Once a quiet renegade, now an icon of idiosyncrasy, the middle-age saxophonist has constructed his own career path and lined it with as much innovation as audiences could absorb. His choice of lines is both sage and squirrelly, and *Channel Three*, his long-awaited leap into the waters of sax trio, illustrates just how impressively odd turns can coincide with deep swing. His five night stint starts with a quartet you should try to catch and the premiere of the Tain-driven trio that’s a must.

Jazz Standard. Wednesday, 16 – Sunday, 20.

 

Michael Wolff & Impure Thoughts:

With tabla and tenor setting the tone, the pianist’s wide-angle view gets him to spots that others gloss over. They’ve romped through Sly, The Tempts, and Marvin Gaye himself, but as they do you hear nothing but intrepid improv in the mix.

Sweet Rhythm.  Friday, 11 & Saturday, 12. PICK

 

 

Rothenberg + Tronzo +Takeishi + Buck:

Can’t recall whether reedist Rothenberg and guitarist Tronzo have connected before, but I do know they share a dedication to flexibility. Their free jazz instincts are two of the music’s most reliable, so this quartet should catch fire quickly.
Issue Project Room. Sunday, 13. PICK

 

Dominique Eade:

The Boston vocalist has been covertly dropping into town of late; she’s fine-tuning a new book that blends poetic originals with personalized chestnuts, and her band is sweet indeed.
Sweet Rhythm. Tuesday, 15. PICK

 

Jeremy Steig

If the insistent push of swing didn’t mark each track on the new *Flute On The Edge*, I might say Steig’s current music was whimsical. It’s actually deeper and more judicious than that. But the art of play finds its way into every measure. Pianist Jim McNeeley will bring it to yet another level.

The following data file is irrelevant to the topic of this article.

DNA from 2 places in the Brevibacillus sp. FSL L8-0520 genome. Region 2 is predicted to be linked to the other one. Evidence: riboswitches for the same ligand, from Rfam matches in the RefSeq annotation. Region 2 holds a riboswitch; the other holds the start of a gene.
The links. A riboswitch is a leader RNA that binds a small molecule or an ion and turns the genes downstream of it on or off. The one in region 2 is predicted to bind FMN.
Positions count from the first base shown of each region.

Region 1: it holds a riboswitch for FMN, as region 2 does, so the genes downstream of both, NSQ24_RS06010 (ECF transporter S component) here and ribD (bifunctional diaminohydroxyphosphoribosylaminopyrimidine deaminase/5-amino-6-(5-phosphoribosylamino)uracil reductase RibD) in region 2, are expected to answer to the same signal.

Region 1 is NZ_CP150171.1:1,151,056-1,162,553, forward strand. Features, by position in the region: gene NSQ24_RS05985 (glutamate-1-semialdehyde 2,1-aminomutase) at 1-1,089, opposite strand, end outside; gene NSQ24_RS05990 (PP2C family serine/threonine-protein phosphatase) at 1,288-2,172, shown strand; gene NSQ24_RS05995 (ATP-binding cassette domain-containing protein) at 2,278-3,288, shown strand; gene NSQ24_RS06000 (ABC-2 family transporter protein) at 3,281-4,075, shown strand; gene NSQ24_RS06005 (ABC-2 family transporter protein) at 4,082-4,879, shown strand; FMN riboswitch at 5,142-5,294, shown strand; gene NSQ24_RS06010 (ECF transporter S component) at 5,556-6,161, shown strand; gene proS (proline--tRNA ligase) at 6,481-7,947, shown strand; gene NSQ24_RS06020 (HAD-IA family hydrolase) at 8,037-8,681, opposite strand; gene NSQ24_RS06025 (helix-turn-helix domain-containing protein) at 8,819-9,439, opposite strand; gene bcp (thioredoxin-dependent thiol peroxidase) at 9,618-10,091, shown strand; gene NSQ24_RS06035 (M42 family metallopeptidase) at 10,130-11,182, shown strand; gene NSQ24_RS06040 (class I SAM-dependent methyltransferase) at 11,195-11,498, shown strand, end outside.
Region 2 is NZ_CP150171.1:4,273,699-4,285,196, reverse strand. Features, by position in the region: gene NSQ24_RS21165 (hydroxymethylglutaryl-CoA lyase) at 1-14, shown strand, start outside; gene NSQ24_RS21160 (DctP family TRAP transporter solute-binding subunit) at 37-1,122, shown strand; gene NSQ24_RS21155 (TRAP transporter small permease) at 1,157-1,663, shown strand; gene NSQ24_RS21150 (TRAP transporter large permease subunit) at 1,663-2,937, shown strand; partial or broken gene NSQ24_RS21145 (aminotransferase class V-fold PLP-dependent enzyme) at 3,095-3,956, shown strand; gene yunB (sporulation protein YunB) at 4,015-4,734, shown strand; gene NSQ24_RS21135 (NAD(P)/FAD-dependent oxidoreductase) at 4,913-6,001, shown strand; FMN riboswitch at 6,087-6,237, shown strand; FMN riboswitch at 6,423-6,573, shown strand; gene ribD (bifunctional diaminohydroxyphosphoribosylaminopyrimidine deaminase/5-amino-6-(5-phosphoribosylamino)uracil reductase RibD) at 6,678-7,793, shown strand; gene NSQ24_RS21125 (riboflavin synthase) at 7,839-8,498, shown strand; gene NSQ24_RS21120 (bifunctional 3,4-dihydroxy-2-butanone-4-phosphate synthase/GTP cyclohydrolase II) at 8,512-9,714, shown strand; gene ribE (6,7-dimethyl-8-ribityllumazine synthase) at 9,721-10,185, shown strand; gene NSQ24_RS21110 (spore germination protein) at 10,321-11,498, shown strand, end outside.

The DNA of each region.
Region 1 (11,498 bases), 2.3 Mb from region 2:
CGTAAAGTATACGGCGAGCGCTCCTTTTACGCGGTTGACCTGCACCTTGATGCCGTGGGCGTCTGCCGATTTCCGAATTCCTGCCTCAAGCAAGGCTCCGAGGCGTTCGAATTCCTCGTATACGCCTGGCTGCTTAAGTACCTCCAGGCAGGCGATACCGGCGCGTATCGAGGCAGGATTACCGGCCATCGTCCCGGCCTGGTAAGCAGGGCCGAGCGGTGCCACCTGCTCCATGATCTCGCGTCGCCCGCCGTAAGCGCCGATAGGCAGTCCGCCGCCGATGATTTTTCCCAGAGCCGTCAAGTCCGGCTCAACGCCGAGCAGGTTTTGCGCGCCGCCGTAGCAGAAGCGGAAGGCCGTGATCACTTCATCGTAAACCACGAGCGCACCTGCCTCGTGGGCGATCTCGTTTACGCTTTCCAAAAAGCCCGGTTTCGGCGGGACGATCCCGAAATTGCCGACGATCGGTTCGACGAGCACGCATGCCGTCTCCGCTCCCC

Cornelia Street. Friday, 11.

 

Frank Morgan

Plush bits of bop lingo stretched until their sensuousness is firmly in the foreground – the veteran alto saxophonist knows all about the dynamics of sound. And the subtleties of swing, as well.

Jazz Standard. Thursday, 10 – Sunday, 13 PICK.

 

Eli Degibri

Promising tenor players dot the land these days; the Israeli native sticks out because he has ways of demonstrating the heft of his lines without imbuing them with too much macho. Guitarist Peter Bernstein, who shares the front line tonight, will teach his cohorts a few lessons in lyricism.

55 Bar. Wednesday, 9

 

Wess Anderson – Kengo Nakamura Quintet

There’s plenty of derring do in Anderson’s alto lines; if you’re still buying his early-on marketing as a neo-con, you need to get hip.  His bassist-partner is always making the interesting harmonies bubble up, too.

Friday, 11 – Sunday, 12

 

Groundtruther:

The skronktronica created by Bobby Previte and Charlie Hunter occasionally gives itself over to groove. But nothing lasts forever in the very rich, mildly abstract world created by the guitarist and drummer – their intricacies are all about flux.

Tonic. Tuesday, 15.  PICK

 

 

Bebo Valdes

Now in his mid-80s, the astoundingly vital Cuban pianist is riding a bonafide come back. His simmering duet with flamenco crooner El Cigala turned lots of heads. His pairing with violinist Federico Britos was radiant, and his latest disc illustrates the continued eloquence of his big band charts and the unmistakable oomph of his descarga spirit. The term “legend” hovers over his performances, so don’t miss this rare siting. And keep an eye on that left hand.

Village Vanguard. Wednesday, 9 – Sunday, 13.

 

Hendrik Meurkens